Friday, April 10, 2009

Sitting here in this Starbucks, the only place I can get my online connection, the one business I have resented for a long time, the aggressive cut throat appearance of competition, perhaps now one I must embrace. I find the notion of ignoring my roots, fragile as they seem at times, ignoring my loyalties and the few familiar talisman of culture that I can grasp at, something to be engaged in at my peril.

I long for community, but seldom feel either invited to participate or else I exclude myself, consumed with my own self centered bewilderment at the vagaries of my existence. Few of us want to be alone, yet we all want to dictate the terms of engagement. And why not, otherwise we are merely the ornaments for others to embellish their lives, or so it seems.
My loyalty was to Peets Coffee, if I had to choose, because they were there first, he opened his first shop in front of where my dad had his studio in north Berkeley when I was a child. So of course my loyalty was to this sense of community and personal connection in a life where there has seemed to be few loyalties granted back to me and fewer personal connections as time passes.

And yet, and yet, it begins to all seem ephemeral. I'm to take what's in front of me now, accept graciously the wax fruit of relationships that once ripened on the tree in the sunlight of my life. I find this hard to digest and must ultimately accept that this indigestible offering has nothing to nourish my needs and those needs must now only embrace that which selfishly and without consideration of loyalties will enrich my personal needs. Life as a cost/benefit ratio, not the one I believe in in my heart but the one I feel driven by exclusion to accept.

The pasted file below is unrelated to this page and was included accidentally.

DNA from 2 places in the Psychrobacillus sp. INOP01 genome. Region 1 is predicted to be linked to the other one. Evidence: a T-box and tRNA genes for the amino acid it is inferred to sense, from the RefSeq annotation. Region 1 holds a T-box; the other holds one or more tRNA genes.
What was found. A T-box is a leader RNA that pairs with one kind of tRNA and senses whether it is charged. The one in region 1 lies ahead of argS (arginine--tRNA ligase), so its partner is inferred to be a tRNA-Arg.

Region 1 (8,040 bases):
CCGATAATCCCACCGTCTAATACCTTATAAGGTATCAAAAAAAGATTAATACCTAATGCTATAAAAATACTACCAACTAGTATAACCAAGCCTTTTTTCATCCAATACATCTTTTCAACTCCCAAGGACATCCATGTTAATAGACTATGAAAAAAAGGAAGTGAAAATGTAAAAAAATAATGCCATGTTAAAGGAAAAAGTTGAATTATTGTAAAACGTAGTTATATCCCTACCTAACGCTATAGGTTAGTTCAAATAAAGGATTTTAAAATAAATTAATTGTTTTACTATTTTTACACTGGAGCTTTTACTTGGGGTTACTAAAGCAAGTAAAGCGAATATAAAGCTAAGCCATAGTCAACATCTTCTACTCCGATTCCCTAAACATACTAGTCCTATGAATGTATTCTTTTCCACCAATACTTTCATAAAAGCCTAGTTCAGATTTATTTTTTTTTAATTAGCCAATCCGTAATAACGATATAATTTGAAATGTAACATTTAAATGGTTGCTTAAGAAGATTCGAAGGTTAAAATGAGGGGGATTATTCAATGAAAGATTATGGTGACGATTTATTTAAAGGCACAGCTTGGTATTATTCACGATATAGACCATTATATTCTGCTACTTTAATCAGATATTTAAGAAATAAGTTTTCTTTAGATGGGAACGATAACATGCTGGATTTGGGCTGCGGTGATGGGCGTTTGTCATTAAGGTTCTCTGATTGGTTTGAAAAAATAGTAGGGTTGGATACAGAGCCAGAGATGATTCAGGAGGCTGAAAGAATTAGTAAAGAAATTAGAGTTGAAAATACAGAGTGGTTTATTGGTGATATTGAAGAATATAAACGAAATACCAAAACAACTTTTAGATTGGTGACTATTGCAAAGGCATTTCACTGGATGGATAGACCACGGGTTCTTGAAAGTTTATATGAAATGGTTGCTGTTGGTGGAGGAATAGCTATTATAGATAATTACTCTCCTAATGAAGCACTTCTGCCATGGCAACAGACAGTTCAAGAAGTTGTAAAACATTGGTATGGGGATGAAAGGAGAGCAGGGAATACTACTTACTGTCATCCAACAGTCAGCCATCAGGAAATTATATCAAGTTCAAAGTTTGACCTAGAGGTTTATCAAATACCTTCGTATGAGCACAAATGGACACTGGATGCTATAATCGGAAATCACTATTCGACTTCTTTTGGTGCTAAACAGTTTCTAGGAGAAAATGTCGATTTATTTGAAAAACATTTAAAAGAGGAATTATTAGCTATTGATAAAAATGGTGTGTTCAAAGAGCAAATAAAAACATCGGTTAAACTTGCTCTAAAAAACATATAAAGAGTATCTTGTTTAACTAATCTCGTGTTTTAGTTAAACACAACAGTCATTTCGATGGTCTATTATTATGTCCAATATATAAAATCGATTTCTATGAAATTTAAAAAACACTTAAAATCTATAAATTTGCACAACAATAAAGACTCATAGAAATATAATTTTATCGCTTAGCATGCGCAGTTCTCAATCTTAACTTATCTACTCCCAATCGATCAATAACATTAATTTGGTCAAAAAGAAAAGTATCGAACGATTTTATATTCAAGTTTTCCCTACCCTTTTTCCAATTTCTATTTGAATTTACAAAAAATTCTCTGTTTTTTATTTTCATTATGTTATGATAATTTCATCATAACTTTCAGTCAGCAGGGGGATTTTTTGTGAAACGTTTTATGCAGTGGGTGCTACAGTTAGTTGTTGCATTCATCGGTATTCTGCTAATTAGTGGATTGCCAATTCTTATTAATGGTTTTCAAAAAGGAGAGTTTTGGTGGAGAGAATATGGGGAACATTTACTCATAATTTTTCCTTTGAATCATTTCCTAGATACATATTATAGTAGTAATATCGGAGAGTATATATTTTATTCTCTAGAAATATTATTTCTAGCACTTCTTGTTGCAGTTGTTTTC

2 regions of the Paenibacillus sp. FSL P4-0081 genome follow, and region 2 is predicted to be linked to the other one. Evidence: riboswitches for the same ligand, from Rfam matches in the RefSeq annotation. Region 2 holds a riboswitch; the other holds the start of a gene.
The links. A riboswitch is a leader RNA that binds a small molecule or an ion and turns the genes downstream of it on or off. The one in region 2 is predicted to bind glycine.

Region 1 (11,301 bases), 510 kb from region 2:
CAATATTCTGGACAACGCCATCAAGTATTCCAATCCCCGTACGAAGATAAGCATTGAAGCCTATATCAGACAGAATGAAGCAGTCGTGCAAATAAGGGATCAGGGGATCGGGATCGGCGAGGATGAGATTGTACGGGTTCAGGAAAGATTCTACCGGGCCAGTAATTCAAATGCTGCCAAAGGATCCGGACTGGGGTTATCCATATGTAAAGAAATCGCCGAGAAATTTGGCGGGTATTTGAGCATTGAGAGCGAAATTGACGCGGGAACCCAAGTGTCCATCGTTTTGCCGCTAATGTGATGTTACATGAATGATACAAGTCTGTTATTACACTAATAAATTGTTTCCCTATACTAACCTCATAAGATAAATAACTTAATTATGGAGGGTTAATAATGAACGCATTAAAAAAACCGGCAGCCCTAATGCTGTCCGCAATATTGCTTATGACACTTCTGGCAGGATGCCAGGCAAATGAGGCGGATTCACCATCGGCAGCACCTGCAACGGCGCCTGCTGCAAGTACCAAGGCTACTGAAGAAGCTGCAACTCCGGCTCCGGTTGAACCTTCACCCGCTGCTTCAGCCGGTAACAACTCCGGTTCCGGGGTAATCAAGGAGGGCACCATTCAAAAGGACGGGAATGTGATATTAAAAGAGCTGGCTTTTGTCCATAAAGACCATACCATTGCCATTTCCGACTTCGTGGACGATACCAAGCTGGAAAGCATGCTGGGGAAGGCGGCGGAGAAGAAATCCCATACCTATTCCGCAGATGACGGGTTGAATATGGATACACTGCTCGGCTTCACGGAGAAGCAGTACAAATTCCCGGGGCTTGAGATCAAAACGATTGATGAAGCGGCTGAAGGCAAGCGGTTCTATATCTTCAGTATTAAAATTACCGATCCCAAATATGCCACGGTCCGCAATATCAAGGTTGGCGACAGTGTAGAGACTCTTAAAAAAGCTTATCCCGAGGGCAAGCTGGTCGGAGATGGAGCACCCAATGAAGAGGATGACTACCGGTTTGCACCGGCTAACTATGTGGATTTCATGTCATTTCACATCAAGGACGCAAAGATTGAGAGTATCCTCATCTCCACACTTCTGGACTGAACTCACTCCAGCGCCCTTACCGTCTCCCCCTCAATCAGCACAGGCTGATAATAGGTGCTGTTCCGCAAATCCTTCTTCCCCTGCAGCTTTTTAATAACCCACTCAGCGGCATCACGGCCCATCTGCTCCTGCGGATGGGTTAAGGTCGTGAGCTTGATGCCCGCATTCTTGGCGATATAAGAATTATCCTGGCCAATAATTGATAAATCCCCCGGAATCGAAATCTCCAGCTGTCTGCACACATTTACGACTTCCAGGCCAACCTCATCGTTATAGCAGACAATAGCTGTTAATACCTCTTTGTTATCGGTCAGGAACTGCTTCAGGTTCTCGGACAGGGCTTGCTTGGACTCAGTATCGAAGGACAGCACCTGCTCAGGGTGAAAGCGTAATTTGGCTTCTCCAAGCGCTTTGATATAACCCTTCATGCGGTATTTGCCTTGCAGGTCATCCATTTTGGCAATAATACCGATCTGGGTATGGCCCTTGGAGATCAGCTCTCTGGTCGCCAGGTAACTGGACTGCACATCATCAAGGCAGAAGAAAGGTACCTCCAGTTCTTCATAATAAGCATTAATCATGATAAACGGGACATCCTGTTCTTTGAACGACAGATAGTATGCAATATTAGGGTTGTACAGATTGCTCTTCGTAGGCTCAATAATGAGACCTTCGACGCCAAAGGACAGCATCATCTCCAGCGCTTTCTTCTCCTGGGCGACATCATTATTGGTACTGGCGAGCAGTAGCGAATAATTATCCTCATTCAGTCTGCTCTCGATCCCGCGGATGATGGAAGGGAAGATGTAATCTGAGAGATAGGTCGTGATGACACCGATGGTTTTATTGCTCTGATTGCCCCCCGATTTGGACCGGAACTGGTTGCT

In stead of the personal, the business, instead of the heart, the intellect, instead of the gift, the product and the merchandise. I seem to have fallen by default into the very world values I have so despised, the others became too expensive and too fraught with loss.
So, away now, across the oceans and continents and memories. Across the decades and politics, to another look at the past both personal and vastly publicly historic. Perhaps to have reinvented myself when I return. Like all of us though that depends in part on what I find.

I have long felt that the experiences in our lives, be they education, visit to a museum, a book read or music heard, is dependent entirely on what we bring to the experience. Our contribution to every new experience is 50% of the total received because it is the consequence of the combination of our past and selfhood with that of the new and the spontaneously experienced that creates what we describe as having understood. I am no different.

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